In health, depending on the conformational state, this channel could be involved in a large range of dynamic changes in red cell homeostasis and membrane permeability.32 We may conclude from our experiments that VDAC forms a PBR complex with TSPO and ANT molecules clearly identified in the RBC membrane despite their low quantity. A population of approximately 100-150 PBR complexes is more likely since it fits with our previous electrophysiologic evaluation of anion channels28 and with the calculated number of receptors with nanomolar affinity for PK 11 195.21 It is likely that a hundred copies of a pathway for small ions (Na+, K+, Cl)33 as well as large anions (glutamate,34 ATP35) large cations (Tris36) and divalent cations, such as Ca2+ 37,38 plays an important role in the physiologic processes of metabolite transport and volume regulation in the erythrocyte.39 It is tempting to explain the observation that the oldest RBCs are light, high in Na and low in K40 by final activation of VDAC in its low-conductance (cationic) mode, thus reversing the densification trend prevailing in younger cells.40

We previously demonstrated that the channels up-regulated by P falciparum are of endogenous origin28 and, since the present work demonstrate that PK11195, Ro5-4864 and diazepam block parasite growth and induce rapid reductions in permeation and conductance, we suggest that the new permeability pathways are largely carried by PBR/VDAC even though we cannot discard the possibility that ANT and TSPO contribute in the global conductance. Early pharmacologic studies using isotopic fluxes and sorbitol lysis experiments came to the conclusion that NPP is a large poorly selective anion channel with a selectivity SCN > I > Br > Cl > acetate > lactate > glutamate corresponding to the Eisenman sequence number1 for anions and also allows sugars, purines, amino-acids and organic and inorganic cations to pass,1 as is the case for VDAC.32 NPP displays a selectivity over 0.6 kDa for organic solutes similar to VDAC (almost 1.0 kDa41) they both allow cation movements,41,42 carry ATP35,43 and are modulated by serum components,44,45 oxydo-reduction states46,47 and PKA-dependent phosphorylation.48,49 The pore radius of NPP was estimated at 0.70 nm27 and theVDAC pore radius calculated to be 0.85 nm.50 The fact that NPP properties resemble those of VDAC provides further support to the conclusion that the 2 channels are one and the same protein. Thus, a single species of multipotent channel able to transport different structurally unrelated solutes has the potential to meet the parasite requirements for selective nutrient uptake, removal of waste products and volume regulation by playing sequentially with a wide range of conductances, selectivities and permeabilities controlled by several modulators such as small molecules (calcium,37,38 glutamate,34 reactive oxygen species51), kinases or associated proteins.48,49 Although it appears that NPPs are not parasite-engendered channels as previously suggested,3 it is conceivable, in the light of recent findings,52 that some parasite-encoded proteins such as those encoded by the 2 clag3 genes, contributes to up-regulation of this native pathway.53 In our electrophysiologic single-channel recordings, it is evident that the NPP are permanently active at the low conductance levels but may display occasionally (in approximately 5% of recordings) brief episodes of high conductance initially attributed to superimposition of another type of outwardly rectifying anion channel.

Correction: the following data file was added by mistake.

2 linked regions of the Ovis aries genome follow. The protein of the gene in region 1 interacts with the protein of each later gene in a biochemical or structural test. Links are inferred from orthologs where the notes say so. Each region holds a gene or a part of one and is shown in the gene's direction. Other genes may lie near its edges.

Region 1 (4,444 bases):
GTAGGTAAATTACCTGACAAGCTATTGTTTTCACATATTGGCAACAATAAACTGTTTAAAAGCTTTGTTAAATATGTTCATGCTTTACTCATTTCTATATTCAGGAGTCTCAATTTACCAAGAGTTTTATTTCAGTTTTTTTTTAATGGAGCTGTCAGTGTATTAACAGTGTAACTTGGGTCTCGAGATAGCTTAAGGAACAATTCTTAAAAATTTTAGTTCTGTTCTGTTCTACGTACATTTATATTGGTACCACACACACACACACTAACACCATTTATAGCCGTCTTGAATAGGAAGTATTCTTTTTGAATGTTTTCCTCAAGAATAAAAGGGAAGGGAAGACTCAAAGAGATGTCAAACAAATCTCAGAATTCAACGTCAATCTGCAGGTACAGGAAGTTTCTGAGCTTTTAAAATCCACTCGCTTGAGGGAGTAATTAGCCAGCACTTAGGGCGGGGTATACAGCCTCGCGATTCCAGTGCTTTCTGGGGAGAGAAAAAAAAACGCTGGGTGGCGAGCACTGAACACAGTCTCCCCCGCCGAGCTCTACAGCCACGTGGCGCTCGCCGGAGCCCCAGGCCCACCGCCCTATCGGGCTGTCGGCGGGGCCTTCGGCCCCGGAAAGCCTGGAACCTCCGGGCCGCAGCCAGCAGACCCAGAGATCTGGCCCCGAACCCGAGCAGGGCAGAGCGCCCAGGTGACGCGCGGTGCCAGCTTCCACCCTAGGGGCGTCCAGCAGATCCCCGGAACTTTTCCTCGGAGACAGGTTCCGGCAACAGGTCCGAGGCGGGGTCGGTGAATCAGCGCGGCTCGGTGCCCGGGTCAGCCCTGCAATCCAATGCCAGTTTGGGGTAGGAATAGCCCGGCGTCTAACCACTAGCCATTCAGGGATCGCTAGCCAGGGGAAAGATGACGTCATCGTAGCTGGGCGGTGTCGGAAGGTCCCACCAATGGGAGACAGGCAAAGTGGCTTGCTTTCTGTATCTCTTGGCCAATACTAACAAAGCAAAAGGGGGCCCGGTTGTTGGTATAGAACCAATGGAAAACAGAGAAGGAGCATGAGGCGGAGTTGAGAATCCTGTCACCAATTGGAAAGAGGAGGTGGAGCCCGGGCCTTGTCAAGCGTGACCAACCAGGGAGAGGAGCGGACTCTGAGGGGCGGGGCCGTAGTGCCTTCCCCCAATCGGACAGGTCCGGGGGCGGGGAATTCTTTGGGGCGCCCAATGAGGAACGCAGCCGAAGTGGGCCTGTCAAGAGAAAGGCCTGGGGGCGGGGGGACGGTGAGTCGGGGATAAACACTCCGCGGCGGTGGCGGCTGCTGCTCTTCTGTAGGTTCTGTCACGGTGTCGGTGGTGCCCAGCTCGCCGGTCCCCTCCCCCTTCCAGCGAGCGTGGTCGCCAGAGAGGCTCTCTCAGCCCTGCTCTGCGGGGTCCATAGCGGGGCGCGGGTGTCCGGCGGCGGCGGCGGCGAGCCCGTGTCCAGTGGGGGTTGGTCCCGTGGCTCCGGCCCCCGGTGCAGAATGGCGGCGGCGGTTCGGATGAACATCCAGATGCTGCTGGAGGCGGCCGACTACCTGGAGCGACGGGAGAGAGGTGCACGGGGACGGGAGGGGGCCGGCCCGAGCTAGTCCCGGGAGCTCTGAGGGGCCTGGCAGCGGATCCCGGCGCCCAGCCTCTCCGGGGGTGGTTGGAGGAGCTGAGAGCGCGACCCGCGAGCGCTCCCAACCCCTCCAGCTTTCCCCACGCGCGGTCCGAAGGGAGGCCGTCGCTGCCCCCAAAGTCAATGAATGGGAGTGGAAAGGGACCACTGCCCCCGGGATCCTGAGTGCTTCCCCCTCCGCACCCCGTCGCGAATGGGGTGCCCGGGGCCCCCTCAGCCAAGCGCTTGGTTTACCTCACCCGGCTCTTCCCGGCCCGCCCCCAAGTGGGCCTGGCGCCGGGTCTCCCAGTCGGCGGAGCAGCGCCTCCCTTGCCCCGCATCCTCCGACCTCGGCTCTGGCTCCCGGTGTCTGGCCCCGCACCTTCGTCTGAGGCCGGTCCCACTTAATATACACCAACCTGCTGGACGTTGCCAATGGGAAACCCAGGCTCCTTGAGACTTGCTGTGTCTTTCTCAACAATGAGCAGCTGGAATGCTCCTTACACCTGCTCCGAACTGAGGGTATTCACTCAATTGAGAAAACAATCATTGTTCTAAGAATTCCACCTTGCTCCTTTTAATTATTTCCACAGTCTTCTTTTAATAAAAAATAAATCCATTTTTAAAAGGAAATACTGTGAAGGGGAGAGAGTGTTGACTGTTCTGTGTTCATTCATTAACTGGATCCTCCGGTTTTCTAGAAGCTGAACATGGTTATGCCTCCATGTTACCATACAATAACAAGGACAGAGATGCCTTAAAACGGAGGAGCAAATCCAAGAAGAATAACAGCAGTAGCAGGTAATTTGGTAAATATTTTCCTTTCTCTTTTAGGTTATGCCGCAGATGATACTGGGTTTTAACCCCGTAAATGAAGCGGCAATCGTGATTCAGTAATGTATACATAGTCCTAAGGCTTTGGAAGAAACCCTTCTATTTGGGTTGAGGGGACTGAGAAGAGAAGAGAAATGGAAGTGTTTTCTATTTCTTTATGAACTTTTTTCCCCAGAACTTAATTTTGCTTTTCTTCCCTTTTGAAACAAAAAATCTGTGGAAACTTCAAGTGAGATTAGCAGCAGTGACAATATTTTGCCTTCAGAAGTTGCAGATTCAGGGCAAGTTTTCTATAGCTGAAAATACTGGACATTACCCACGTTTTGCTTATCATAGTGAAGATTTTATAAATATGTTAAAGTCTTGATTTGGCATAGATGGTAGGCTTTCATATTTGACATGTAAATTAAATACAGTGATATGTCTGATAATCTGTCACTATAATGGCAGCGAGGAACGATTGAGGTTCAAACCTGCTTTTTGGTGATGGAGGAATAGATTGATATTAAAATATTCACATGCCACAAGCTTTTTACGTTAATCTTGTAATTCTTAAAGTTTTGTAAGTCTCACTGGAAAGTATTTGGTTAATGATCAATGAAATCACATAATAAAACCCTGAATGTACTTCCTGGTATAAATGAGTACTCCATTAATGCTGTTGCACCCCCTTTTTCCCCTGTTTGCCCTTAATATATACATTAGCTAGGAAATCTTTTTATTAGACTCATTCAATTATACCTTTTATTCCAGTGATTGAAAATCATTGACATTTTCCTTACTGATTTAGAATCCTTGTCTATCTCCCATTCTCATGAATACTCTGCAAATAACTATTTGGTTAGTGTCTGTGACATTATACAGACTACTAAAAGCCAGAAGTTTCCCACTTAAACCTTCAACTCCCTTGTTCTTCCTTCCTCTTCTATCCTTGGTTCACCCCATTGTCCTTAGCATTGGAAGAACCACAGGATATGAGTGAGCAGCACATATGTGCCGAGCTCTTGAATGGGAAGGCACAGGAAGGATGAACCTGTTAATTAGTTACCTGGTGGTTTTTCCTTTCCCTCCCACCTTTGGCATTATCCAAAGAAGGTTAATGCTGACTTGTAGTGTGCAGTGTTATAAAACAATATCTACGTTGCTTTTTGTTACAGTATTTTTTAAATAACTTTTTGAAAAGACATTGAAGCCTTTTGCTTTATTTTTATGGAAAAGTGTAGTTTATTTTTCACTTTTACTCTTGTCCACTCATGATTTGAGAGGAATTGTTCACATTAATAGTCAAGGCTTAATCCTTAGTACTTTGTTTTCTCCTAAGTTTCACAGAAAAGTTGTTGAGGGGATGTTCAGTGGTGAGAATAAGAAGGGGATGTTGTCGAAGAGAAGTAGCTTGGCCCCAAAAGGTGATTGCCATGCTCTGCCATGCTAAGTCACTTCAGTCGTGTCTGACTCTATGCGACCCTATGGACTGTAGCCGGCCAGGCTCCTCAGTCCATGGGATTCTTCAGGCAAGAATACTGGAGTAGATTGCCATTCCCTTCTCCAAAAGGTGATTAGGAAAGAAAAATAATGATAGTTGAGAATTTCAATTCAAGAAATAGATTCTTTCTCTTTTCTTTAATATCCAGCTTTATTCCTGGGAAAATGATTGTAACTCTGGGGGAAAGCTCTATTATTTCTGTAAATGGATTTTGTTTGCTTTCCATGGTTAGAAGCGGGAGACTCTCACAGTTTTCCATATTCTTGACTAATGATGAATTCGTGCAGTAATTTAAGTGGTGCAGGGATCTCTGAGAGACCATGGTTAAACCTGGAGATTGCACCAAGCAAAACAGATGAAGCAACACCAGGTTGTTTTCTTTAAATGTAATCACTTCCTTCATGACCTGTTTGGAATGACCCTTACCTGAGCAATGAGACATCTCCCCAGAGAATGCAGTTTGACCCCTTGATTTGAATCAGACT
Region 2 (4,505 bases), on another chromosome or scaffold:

The present work demonstrates that peripheral-type benzodiazepin receptors are an important new contributing factor for consideration in understanding red cell physiology and pathophysiology of malaria and other diseases.54 It validates the PBR complex as an antimalarial target and suggests that the pharmacopoeia of benzodiazepine as well as benzodiazepine scaffolds for the production of new inhibitors55 could become a novel strategic approach for future antimalarial chemotherapies.

Authorship

Contribution: A.C. and G.B. contributed equally to experimental design, execution, and interpretation; J.K., E.G., S.E., Y.M., and P.G.G. contributed to experimental design, execution, and interpretation; S.L.Y.T. conceived the project and analyzed data; and S.L.Y.T. and P.G.G. wrote the manuscript.

Conflict-of-interest disclosure: The authors declare no competing financial interests.

Correspondence: Serge L. Y. Thomas, CNRS-UPMC, UMR 7150, Station Biologique, BP 74, 29682 Roscoff cedex, France; e-mail: thomas{at}sb-roscoff.fr.

Acknowledgments

The authors thank Drs J. F. Hoffman, P. Bennekou, and V. L. Lew for invaluable advice and help during the course of this work. In addition they thank D. Vaulot and D. Marie (Station Biologique de Roscoff) for expert assistance in flux cytometry experiments.

This study was supported by research funding from Agence Nationale de la Recherche (ANR; -08-MIEN-031-02) and the Doris Duke Charitable Foundation (P.G.G.). E.G. is supported by ANR (-08-MIEN-031-02).

Footnotes

  • * G.B. and A.C. contributed equally to this article.

  • The publication costs of this article were defrayed in part by page charge payment. Therefore, and solely to indicate this fact, this article is hereby marked “advertisement” in accordance with 18 USC section 1734.

  • Submitted January 7, 2011.
  • Accepted July 7, 2011.

References